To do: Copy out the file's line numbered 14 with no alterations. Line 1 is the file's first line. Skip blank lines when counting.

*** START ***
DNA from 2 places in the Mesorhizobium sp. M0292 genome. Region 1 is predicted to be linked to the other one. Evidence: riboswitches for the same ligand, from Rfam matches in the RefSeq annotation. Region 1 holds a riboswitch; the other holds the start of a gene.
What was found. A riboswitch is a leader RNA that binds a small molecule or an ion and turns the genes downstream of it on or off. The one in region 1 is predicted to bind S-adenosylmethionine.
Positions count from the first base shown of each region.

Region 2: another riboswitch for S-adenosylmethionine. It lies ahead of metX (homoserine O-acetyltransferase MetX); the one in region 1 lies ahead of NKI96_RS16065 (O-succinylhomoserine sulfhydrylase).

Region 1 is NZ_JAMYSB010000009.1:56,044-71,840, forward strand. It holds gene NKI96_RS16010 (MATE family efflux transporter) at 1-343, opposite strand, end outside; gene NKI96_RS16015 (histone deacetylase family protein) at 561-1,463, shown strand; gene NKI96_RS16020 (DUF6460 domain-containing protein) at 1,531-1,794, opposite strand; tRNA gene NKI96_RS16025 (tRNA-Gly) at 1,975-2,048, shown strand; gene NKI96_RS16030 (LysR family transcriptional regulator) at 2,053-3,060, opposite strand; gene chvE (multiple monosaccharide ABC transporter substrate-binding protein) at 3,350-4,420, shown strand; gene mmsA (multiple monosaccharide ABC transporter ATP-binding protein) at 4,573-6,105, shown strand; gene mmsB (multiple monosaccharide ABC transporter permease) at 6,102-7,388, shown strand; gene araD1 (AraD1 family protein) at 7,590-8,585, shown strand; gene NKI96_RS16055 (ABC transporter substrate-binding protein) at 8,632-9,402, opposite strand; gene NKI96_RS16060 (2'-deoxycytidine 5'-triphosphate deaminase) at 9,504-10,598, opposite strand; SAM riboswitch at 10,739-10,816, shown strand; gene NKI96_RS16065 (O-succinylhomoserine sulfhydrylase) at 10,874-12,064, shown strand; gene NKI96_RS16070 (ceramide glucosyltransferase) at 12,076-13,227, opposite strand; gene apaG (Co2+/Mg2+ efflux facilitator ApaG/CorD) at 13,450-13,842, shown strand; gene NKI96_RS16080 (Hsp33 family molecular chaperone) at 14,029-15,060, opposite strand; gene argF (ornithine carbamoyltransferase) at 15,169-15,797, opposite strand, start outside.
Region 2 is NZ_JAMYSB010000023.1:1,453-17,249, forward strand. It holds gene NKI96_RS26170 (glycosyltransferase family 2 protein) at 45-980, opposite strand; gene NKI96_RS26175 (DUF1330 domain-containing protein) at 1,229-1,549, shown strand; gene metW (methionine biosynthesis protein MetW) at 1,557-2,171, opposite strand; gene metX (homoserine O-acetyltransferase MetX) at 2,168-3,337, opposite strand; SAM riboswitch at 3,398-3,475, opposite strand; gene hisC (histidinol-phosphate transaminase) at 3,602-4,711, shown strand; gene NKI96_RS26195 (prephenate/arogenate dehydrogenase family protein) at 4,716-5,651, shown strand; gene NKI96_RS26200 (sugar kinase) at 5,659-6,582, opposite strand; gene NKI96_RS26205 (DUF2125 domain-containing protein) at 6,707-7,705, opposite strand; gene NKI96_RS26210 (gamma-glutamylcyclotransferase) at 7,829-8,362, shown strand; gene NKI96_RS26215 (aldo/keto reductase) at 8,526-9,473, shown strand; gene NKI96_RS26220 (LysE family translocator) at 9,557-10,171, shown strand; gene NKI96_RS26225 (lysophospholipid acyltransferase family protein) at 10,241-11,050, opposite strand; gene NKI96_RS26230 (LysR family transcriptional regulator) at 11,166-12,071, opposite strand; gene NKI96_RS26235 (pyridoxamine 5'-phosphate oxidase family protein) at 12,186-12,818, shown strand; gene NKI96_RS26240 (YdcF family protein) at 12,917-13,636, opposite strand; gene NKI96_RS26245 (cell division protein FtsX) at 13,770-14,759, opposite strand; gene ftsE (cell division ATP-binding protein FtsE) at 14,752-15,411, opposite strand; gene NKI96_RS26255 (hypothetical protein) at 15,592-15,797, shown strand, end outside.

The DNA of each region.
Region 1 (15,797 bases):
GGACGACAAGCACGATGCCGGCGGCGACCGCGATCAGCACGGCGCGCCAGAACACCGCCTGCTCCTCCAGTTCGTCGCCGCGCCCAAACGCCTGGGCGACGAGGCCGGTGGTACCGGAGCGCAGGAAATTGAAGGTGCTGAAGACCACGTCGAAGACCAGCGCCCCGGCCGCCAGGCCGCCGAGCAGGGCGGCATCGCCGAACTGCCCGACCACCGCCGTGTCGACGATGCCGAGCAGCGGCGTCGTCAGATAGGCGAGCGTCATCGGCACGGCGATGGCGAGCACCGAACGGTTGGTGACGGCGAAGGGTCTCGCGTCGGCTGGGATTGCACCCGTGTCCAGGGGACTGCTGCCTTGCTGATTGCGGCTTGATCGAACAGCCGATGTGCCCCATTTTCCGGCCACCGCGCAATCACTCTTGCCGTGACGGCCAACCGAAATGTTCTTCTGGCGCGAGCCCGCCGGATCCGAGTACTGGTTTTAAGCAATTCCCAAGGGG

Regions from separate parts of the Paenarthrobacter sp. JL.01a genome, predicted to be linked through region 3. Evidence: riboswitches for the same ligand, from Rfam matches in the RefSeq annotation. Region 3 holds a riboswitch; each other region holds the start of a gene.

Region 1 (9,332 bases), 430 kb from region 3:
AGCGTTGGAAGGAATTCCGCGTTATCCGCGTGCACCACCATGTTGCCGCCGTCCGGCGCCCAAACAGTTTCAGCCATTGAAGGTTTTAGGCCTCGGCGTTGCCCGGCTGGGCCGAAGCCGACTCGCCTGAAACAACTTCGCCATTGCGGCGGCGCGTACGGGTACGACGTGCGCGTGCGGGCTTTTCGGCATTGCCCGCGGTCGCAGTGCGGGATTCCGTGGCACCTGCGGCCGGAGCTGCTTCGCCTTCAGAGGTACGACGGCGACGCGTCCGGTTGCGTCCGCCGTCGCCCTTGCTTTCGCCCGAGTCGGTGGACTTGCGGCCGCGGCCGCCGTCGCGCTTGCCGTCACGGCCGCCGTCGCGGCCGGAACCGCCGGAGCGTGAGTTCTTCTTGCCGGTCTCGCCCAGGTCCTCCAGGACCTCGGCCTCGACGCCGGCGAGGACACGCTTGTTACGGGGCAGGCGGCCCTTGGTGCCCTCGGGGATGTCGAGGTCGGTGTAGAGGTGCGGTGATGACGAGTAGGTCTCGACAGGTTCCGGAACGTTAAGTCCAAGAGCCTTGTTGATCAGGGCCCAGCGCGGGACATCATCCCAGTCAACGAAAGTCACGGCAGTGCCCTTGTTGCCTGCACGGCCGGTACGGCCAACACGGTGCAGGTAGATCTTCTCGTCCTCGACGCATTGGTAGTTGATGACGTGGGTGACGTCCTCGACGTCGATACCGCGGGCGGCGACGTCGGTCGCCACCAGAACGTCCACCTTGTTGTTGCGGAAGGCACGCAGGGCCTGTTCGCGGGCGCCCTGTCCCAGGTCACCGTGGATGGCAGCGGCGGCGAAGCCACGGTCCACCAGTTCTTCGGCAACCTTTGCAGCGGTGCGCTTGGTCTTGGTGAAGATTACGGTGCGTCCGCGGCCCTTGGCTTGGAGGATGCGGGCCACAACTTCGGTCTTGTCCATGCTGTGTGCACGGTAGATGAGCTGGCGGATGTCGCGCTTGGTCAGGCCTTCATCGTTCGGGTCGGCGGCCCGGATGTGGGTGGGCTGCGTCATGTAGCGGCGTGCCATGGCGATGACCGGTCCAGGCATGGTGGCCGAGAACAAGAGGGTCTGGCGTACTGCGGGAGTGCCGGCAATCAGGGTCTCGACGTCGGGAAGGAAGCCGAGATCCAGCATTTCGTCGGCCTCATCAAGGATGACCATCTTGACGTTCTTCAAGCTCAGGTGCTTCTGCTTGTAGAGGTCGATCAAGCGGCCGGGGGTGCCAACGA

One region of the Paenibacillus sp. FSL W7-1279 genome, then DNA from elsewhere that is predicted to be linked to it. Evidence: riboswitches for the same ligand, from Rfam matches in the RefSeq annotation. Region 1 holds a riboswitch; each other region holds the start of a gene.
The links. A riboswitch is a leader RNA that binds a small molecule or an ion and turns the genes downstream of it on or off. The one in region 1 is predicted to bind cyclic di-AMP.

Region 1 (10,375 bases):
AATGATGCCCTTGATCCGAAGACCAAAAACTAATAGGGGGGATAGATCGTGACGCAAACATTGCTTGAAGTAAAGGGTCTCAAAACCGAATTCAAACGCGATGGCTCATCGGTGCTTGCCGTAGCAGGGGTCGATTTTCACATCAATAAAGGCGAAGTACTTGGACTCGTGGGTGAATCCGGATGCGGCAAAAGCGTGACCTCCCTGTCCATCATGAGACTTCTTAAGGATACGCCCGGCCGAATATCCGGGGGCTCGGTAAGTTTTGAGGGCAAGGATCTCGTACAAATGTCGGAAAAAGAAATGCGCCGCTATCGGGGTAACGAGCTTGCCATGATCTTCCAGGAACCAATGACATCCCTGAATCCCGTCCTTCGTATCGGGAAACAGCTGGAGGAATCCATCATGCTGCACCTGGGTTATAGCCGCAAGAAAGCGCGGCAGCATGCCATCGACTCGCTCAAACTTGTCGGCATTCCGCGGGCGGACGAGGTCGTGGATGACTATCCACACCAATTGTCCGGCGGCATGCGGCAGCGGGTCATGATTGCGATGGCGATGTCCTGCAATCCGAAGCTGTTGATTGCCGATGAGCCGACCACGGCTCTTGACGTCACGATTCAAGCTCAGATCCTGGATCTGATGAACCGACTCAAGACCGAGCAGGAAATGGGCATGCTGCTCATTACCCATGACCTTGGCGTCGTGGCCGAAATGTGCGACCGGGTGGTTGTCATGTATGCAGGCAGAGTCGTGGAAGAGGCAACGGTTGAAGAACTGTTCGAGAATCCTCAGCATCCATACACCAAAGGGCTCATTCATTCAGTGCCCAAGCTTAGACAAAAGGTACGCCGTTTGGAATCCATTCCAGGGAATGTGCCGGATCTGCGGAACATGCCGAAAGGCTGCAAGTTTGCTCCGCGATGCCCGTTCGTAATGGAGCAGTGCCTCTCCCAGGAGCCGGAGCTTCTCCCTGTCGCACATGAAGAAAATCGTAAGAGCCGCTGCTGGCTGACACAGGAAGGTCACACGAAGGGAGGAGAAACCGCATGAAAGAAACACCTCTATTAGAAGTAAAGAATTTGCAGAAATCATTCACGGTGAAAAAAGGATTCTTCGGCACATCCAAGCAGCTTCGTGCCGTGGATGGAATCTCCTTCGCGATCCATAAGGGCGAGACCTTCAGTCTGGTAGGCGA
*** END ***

The links. A riboswitch is a leader RNA that binds a small molecule or an ion and turns the genes downstream of it on or off. The one in region 1 is predicted to bind cyclic di-AMP.